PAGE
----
Hi Nasir, the compiler checks if the integral value you pass to the char fits in a char. If this is the case, assignment is possible... You can do a whereas a won't work. If you try to create a Character-object, he doesn't make this check, it is required that you pass in a char... So if you wanna make a new Character(7) you have to explicitly cast the 7 to a char... hope that helps, as always, correct me if i'm wrong cheers Oliver
Joined: Nov 04, 2000
Thanks Oliver As you said for Character-object we have to explicitly cast an int to char i think this explicitly casting is enforced for Chararcter only For example all these compile without any explicitly casting Integer in=new Integer('e'); Float f=new Float(4); Long l=new Long('e');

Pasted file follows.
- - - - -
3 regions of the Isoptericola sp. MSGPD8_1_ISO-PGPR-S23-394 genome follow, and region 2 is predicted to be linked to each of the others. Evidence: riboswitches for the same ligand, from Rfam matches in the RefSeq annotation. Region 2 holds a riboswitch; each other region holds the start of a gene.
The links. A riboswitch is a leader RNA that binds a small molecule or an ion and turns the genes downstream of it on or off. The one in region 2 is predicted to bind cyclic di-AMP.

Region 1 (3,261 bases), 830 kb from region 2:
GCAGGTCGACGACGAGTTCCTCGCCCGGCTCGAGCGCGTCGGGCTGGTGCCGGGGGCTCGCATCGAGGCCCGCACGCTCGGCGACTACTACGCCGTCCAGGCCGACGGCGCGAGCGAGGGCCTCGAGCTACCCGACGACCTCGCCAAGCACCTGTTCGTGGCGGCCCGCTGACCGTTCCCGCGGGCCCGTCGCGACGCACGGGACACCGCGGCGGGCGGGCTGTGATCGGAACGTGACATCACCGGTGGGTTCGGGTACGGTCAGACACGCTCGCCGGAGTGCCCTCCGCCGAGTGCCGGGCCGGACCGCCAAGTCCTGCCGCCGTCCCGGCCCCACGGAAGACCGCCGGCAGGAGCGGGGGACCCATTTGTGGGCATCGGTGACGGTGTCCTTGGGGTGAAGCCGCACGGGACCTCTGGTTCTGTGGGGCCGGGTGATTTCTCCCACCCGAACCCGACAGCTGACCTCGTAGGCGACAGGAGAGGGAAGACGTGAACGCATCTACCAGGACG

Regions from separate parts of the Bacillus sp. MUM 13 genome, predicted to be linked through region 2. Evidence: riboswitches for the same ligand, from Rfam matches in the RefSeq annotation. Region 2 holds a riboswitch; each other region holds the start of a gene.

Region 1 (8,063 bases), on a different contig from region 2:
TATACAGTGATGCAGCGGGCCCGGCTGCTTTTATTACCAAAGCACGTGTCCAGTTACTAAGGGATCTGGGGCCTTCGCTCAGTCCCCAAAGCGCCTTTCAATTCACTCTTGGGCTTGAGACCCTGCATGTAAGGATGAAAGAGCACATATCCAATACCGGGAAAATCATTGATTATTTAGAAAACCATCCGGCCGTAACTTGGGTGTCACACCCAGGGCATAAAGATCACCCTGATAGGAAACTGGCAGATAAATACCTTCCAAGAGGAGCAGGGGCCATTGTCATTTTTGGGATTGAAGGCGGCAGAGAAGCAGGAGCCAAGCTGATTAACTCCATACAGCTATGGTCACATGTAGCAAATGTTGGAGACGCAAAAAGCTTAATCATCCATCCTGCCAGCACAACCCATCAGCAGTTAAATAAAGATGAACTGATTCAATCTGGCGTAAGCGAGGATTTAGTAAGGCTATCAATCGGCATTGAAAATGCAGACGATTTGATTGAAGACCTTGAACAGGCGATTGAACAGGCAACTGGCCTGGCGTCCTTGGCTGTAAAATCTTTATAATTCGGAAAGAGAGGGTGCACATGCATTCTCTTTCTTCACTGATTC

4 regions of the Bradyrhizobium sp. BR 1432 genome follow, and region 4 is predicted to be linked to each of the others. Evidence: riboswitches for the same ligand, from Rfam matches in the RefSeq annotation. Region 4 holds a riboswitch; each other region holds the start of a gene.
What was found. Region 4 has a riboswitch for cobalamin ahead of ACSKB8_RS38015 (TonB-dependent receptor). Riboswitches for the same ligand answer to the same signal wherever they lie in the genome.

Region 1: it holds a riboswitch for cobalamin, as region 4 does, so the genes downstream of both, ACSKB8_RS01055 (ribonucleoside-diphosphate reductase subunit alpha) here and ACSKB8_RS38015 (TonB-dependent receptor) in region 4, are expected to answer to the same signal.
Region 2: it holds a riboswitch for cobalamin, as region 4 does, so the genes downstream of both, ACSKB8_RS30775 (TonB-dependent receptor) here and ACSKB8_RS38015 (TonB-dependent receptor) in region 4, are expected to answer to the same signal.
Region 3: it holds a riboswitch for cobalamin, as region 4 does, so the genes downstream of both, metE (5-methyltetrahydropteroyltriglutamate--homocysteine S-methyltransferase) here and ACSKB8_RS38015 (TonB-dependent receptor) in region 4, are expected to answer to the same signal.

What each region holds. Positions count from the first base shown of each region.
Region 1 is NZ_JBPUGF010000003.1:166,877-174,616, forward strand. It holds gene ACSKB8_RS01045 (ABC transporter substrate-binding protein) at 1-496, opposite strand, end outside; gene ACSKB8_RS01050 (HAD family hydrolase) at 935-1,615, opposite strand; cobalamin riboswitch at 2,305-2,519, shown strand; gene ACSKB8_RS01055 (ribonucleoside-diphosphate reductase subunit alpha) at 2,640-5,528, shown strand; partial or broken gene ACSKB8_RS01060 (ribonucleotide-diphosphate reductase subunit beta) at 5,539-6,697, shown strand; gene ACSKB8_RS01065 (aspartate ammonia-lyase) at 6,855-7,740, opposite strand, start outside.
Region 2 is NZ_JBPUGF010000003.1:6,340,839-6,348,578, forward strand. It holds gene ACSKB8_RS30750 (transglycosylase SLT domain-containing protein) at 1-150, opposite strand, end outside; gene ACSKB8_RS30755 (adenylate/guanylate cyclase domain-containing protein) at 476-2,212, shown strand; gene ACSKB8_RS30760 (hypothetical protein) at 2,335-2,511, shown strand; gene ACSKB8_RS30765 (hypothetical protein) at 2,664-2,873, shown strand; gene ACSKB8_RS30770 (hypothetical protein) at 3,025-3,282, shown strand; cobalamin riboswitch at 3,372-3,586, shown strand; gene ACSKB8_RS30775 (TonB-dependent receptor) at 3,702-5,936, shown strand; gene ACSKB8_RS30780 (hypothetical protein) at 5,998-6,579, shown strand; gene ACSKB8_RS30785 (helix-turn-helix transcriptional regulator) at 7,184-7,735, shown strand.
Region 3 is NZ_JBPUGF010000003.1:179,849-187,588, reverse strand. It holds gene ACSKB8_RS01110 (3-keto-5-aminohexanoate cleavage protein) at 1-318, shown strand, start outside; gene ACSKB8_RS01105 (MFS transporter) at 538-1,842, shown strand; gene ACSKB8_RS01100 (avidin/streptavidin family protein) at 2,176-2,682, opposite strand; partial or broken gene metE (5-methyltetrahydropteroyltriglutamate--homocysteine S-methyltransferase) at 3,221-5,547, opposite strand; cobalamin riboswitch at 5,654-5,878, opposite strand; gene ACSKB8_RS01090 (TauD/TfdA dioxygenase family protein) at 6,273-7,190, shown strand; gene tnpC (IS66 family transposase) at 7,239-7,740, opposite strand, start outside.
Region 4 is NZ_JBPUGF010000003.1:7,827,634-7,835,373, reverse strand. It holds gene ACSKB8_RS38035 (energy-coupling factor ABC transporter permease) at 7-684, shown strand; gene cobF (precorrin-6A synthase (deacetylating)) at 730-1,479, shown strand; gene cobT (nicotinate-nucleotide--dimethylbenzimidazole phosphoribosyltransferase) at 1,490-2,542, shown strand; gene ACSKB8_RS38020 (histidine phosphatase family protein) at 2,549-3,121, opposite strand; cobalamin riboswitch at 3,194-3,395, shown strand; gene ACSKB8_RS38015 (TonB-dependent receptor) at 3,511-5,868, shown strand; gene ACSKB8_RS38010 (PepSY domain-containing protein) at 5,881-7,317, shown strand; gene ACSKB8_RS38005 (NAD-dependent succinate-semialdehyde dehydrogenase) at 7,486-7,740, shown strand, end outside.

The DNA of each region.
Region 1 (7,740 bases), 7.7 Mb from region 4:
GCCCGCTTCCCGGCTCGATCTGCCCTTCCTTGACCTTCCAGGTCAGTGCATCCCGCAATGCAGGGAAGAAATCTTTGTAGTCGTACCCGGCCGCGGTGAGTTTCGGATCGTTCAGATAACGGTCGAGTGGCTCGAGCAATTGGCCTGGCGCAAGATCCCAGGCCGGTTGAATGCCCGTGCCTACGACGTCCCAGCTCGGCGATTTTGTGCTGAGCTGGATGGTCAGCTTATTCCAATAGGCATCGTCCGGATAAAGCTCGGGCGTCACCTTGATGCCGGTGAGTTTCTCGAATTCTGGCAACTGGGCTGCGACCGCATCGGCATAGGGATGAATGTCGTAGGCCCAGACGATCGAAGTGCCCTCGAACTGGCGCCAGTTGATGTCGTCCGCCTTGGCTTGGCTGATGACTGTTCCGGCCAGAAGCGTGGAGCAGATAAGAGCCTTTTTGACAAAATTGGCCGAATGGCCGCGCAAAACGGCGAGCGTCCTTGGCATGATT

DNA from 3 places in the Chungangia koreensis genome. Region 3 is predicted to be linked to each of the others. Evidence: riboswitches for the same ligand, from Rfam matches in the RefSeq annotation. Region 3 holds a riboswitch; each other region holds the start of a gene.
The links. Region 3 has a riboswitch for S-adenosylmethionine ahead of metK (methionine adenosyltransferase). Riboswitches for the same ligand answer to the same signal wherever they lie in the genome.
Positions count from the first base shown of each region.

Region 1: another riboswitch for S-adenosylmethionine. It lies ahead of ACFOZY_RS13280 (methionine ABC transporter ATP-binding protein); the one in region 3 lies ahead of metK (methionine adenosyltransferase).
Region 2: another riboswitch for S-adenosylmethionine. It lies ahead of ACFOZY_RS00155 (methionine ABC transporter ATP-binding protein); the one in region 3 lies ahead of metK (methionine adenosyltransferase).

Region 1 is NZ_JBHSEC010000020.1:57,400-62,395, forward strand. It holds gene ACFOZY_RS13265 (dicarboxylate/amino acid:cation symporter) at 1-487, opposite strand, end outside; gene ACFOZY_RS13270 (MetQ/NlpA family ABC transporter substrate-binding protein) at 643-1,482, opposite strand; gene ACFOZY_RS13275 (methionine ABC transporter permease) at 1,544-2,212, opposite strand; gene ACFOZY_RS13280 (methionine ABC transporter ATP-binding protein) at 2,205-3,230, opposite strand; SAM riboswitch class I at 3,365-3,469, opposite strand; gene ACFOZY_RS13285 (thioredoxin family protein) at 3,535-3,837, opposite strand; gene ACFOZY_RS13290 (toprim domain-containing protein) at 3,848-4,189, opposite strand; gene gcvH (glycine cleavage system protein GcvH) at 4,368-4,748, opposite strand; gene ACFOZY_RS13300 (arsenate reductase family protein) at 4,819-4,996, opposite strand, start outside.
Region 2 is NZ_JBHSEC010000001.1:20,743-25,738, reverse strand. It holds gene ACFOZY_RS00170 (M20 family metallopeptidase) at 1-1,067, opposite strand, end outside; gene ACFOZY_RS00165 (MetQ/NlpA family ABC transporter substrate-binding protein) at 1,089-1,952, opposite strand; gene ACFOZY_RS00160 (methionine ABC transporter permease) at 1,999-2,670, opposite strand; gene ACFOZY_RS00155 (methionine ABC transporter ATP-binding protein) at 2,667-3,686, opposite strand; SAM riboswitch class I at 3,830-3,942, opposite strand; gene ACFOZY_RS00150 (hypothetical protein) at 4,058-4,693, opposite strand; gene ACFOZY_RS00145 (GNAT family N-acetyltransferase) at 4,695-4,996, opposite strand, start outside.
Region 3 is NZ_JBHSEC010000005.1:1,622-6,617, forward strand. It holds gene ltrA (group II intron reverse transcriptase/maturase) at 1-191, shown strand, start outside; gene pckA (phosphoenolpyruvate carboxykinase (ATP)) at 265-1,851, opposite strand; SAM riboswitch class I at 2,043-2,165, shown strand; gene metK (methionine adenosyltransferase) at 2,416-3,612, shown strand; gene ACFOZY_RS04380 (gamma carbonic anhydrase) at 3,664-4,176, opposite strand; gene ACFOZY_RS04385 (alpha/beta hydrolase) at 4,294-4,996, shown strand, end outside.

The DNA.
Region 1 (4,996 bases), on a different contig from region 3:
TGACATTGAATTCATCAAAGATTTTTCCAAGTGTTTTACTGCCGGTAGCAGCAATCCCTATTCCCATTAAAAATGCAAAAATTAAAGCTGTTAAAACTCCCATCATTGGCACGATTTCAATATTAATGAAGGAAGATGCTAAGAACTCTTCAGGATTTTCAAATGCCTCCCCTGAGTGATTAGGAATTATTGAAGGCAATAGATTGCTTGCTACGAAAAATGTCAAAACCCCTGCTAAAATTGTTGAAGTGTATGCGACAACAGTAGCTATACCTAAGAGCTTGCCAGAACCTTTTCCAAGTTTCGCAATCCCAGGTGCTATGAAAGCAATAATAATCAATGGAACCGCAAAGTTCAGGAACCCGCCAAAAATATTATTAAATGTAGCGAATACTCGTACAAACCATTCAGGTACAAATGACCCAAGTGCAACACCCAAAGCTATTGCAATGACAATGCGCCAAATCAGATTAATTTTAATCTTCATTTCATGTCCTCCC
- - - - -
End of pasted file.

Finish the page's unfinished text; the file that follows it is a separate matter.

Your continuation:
The point is the constuctor of Character takes char as an argument. In method parameters, implicit narrowing conversion does not happen that's why you can pass only a char. Now, as you can convert an int to char by explicit casting, you are thinking that it is enforced by Character class but actually it is a standard rule and can happen to any method that takes a char. On the other hand, Interger takes and int, Long take a long, Float takes a float and all of these will easily accept a char as a char can be implicitly "widened" to any of these data types. Again, this has nothing to do with these classes. It is a standard rule that a small data type can be automatically widened to a bigger datatype. HTH, Paul.